Journal of Neurocytology

, Volume 30, Issue 5, pp 391–401

Proliferation and death of cultured fetal neocortical neurons: effects of ethanol on the dynamics of cell growth


DOI: 10.1023/A:1015013609424

Cite this article as:
Jacobs, J.S. & Miller, M.W. J Neurocytol (2002) 30: 391. doi:10.1023/A:1015013609424


Neuronal number in the mature CNS is determined by the balance of cell proliferation and death. The effects of ethanol on cell proliferation and death were examined in primary cultures of neocortical neurons derived from 16-day-old rat fetuses. The cells were treated with ethanol (0 or 400 mg/dl) and examined for (1) immunohistochemical identity, (2) cell cycle kinetics using a cumulative bromodeoxyuridine labeling technique, (3) viable cell number via a trypan blue assay, and (4) the incidence of cell death with terminal deoxy-nucleotidyl transferase-mediated dUTP nick end labeling (TUNEL) and caspase 3 immunhistochemistry. After two days in culture, most (>85%) cells expressed a neuron-specific antigen(s) whether or not ethanol was added to the culture medium. Ethanol affected the proliferation of the cultured cells, e.g., the length of the cell cycle was greater in the ethanol-treated cells than in controls. The number of trypan blue-negative (viable) cells was profoundly decreased by ethanol exposure. This decrease was accompanied by increases in the frequencies of TUNEL- and caspase 3-positive cells and of cells exhibiting nuclear condensations. Thus, ethanol decreases the number of viable cells in vitro by slowing cell proliferation and increasing the incidence of cell death. The expression of the death indices in untreated cultures is most consistent with a single (apoptotic) pathway of cell death, rather than simultaneous apoptotic and necrotic modes of death. Furthermore, it appears that ethanol initiates an apoptotic death among cultured cortical neurons.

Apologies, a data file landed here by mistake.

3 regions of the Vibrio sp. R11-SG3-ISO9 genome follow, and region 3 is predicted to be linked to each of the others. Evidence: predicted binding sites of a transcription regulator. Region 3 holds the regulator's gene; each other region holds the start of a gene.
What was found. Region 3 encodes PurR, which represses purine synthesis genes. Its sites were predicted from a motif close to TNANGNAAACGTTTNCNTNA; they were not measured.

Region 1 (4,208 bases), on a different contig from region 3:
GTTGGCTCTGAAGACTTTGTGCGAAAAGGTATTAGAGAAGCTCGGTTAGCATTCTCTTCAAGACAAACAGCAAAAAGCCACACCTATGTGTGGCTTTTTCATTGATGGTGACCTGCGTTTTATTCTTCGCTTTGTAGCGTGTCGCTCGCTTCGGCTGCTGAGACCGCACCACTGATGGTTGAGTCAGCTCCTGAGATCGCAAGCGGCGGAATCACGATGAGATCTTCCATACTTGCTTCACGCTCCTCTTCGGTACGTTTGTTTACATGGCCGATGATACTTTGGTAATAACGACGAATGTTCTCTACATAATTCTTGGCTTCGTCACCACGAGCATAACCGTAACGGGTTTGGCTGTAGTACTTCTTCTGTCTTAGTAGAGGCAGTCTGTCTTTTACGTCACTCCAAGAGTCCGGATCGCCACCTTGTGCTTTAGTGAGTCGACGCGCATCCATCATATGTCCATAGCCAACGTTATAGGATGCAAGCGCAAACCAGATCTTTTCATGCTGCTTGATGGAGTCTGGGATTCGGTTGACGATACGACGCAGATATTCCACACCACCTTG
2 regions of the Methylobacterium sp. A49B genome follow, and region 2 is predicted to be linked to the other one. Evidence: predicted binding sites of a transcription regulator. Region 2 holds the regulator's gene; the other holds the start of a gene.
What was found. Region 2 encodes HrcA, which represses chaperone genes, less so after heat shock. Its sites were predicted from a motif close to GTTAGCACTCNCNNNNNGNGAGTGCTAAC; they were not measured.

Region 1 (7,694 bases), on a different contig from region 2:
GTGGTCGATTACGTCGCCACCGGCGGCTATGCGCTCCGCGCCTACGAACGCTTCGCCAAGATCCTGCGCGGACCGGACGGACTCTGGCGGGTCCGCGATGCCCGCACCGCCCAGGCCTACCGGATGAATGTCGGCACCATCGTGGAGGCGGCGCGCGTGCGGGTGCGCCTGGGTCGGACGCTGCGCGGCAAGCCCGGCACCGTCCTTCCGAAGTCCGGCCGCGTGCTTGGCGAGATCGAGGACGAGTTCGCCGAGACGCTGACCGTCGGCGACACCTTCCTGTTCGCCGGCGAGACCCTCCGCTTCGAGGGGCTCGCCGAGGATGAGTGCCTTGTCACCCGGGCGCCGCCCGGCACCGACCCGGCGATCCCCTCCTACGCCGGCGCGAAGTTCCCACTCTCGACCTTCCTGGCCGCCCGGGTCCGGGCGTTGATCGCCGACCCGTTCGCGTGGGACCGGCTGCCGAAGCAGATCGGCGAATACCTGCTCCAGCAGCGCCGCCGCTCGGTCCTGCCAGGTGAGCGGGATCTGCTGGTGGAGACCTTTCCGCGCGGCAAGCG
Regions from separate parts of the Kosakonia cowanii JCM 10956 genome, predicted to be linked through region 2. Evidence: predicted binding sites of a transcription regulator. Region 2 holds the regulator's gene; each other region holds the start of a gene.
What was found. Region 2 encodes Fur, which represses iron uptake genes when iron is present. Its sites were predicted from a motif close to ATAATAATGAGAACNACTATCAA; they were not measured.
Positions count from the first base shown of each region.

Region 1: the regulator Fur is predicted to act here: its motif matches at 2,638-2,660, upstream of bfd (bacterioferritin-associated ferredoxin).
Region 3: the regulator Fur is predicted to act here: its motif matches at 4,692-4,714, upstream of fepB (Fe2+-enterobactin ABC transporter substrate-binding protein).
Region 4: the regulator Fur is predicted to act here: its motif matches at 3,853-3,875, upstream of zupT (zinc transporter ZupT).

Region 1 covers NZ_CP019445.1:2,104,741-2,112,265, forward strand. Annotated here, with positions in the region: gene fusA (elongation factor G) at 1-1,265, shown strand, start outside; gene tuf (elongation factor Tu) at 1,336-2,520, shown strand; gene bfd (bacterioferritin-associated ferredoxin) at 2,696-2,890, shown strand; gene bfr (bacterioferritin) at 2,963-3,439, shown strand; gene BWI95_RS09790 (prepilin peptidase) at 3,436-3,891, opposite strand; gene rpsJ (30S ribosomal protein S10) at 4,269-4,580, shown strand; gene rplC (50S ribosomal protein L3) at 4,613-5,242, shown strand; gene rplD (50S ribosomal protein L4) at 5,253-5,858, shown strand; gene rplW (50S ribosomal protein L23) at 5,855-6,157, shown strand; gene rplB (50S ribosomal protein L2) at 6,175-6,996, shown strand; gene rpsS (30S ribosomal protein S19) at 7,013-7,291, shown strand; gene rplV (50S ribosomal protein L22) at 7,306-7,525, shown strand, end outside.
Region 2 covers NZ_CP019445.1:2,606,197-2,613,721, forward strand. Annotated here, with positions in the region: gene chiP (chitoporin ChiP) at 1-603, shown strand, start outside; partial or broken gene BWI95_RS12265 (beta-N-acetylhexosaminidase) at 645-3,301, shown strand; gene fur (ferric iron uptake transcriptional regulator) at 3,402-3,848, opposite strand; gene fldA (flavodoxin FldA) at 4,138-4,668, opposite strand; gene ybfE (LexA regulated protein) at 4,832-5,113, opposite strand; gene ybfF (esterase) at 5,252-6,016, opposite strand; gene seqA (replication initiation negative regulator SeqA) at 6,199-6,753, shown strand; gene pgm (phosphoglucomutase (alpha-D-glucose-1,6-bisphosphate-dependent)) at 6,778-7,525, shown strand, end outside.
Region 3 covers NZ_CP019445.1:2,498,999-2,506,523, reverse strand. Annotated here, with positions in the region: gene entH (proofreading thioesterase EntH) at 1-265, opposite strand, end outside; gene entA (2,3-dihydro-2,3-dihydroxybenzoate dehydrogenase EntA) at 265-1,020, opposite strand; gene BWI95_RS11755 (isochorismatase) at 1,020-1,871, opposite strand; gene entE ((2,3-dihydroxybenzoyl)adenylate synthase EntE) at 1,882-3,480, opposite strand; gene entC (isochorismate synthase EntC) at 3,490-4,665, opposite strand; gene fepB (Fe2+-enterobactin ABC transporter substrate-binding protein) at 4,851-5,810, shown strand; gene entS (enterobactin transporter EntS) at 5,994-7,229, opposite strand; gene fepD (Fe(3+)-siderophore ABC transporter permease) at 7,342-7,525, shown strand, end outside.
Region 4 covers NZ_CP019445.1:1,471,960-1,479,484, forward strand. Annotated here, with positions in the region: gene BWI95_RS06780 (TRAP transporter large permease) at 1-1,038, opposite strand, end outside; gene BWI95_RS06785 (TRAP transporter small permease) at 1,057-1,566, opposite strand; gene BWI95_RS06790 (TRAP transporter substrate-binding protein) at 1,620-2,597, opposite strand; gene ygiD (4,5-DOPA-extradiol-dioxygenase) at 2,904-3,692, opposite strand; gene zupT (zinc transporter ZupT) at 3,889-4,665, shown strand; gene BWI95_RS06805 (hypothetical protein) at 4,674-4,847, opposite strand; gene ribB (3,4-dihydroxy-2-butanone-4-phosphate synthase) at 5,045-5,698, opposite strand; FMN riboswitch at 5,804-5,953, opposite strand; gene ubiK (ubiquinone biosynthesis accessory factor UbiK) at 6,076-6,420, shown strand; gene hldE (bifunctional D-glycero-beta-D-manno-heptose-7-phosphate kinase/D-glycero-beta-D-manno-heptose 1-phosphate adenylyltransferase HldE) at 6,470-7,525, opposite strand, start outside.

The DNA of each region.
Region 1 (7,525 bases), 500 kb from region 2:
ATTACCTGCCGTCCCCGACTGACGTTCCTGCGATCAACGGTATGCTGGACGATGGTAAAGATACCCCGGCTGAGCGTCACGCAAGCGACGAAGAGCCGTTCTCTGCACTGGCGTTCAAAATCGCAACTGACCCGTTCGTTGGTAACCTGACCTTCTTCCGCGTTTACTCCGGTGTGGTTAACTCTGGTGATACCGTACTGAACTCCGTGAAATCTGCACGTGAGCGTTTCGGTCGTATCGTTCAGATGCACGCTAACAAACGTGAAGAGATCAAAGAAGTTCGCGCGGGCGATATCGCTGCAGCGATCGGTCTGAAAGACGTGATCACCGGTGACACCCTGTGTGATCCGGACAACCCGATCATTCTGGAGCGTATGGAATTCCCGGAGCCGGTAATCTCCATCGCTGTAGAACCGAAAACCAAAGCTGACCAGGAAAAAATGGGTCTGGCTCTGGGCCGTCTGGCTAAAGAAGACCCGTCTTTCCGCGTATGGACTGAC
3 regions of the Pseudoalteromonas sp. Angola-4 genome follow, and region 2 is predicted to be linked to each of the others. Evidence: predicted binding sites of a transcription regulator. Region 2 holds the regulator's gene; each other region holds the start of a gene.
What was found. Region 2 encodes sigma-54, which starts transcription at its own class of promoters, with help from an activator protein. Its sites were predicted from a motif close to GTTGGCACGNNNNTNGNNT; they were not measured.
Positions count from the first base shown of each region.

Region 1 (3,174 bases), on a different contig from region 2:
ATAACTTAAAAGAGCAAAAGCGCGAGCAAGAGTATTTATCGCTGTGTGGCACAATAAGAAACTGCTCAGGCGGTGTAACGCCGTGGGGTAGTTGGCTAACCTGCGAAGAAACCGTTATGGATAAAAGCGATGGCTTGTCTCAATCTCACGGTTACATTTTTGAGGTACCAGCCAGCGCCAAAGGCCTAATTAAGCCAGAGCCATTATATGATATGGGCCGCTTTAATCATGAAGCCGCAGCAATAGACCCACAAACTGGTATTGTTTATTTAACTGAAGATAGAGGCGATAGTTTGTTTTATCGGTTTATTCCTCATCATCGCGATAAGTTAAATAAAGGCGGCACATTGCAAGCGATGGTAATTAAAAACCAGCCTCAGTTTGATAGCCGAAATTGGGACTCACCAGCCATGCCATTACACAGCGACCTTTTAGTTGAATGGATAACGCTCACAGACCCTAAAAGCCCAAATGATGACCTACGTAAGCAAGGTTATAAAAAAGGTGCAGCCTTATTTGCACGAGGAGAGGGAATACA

Copyright information

© Kluwer Academic Publishers 2002

Authors and Affiliations

  1. 1.Neuroscience ProgramUniversity of IowaIowa CityUSA
  2. 2.Department of Neuroscience and PhysiologyState University of New York—Upstate Medical UniversitySyracuseUSA;
  3. 3.Research ServiceVeterans Affairs Medical CenterSyracuseUSA

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